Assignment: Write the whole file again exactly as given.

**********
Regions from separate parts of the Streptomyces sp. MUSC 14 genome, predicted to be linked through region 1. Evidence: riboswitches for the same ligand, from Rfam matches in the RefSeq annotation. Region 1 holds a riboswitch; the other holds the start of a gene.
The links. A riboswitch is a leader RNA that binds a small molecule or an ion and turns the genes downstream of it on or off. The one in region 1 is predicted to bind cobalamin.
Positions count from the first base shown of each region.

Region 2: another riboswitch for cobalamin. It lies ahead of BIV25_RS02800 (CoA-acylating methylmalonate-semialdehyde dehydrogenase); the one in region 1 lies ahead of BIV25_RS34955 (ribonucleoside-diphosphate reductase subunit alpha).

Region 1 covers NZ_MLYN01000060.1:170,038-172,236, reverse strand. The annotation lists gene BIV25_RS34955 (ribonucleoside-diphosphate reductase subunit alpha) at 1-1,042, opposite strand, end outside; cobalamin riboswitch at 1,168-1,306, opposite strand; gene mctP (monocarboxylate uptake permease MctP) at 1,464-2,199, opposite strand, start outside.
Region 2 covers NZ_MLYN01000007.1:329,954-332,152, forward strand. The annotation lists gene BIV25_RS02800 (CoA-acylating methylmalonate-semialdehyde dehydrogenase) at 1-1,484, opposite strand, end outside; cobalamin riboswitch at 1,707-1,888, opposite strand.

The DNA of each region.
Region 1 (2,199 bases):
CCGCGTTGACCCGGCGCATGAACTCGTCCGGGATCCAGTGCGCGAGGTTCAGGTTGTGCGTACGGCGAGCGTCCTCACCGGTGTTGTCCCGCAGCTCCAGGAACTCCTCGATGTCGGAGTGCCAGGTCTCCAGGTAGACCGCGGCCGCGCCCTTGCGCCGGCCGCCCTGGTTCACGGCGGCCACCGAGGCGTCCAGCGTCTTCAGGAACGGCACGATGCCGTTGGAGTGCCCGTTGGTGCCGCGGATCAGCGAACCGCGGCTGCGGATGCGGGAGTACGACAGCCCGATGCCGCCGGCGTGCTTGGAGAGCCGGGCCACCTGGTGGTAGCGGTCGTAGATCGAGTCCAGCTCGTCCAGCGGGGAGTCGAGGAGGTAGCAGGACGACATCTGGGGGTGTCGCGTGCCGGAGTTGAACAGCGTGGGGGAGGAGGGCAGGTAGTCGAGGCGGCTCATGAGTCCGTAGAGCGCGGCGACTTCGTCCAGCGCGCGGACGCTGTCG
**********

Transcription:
Regions from separate parts of the Streptomyces sp. MUSC 14 genome, predicted to be linked through region 1. Evidence: riboswitches for the same ligand, from Rfam matches in the RefSeq annotation. Region 1 holds a riboswitch; the other holds the start of a gene.
The links. A riboswitch is a leader RNA that binds a small molecule or an ion and turns the genes downstream of it on or off. The one in region 1 is predicted to bind cobalamin.
Positions count from the first base shown of each region.

Region 2: another riboswitch for cobalamin. It lies ahead of BIV25_RS02800 (CoA-acylating methylmalonate-semialdehyde dehydrogenase); the one in region 1 lies ahead of BIV25_RS34955 (ribonucleoside-diphosphate reductase subunit alpha).

Region 1 covers NZ_MLYN01000060.1:170,038-172,236, reverse strand. The annotation lists gene BIV25_RS34955 (ribonucleoside-diphosphate reductase subunit alpha) at 1-1,042, opposite strand, end outside; cobalamin riboswitch at 1,168-1,306, opposite strand; gene mctP (monocarboxylate uptake permease MctP) at 1,464-2,199, opposite strand, start outside.
Region 2 covers NZ_MLYN01000007.1:329,954-332,152, forward strand. The annotation lists gene BIV25_RS02800 (CoA-acylating methylmalonate-semialdehyde dehydrogenase) at 1-1,484, opposite strand, end outside; cobalamin riboswitch at 1,707-1,888, opposite strand.

The DNA of each region.
Region 1 (2,199 bases):
CCGCGTTGACCCGGCGCATGAACTCGTCCGGGATCCAGTGCGCGAGGTTCAGGTTGTGCGTACGGCGAGCGTCCTCACCGGTGTTGTCCCGCAGCTCCAGGAACTCCTCGATGTCGGAGTGCCAGGTCTCCAGGTAGACCGCGGCCGCGCCCTTGCGCCGGCCGCCCTGGTTCACGGCGGCCACCGAGGCGTCCAGCGTCTTCAGGAACGGCACGATGCCGTTGGAGTGCCCGTTGGTGCCGCGGATCAGCGAACCGCGGCTGCGGATGCGGGAGTACGACAGCCCGATGCCGCCGGCGTGCTTGGAGAGCCGGGCCACCTGGTGGTAGCGGTCGTAGATCGAGTCCAGCTCGTCCAGCGGGGAGTCGAGGAGGTAGCAGGACGACATCTGGGGGTGTCGCGTGCCGGAGTTGAACAGCGTGGGGGAGGAGGGCAGGTAGTCGAGGCGGCTCATGAGTCCGTAGAGCGCGGCGACTTCGTCCAGCGCGCGGACGCTGTCG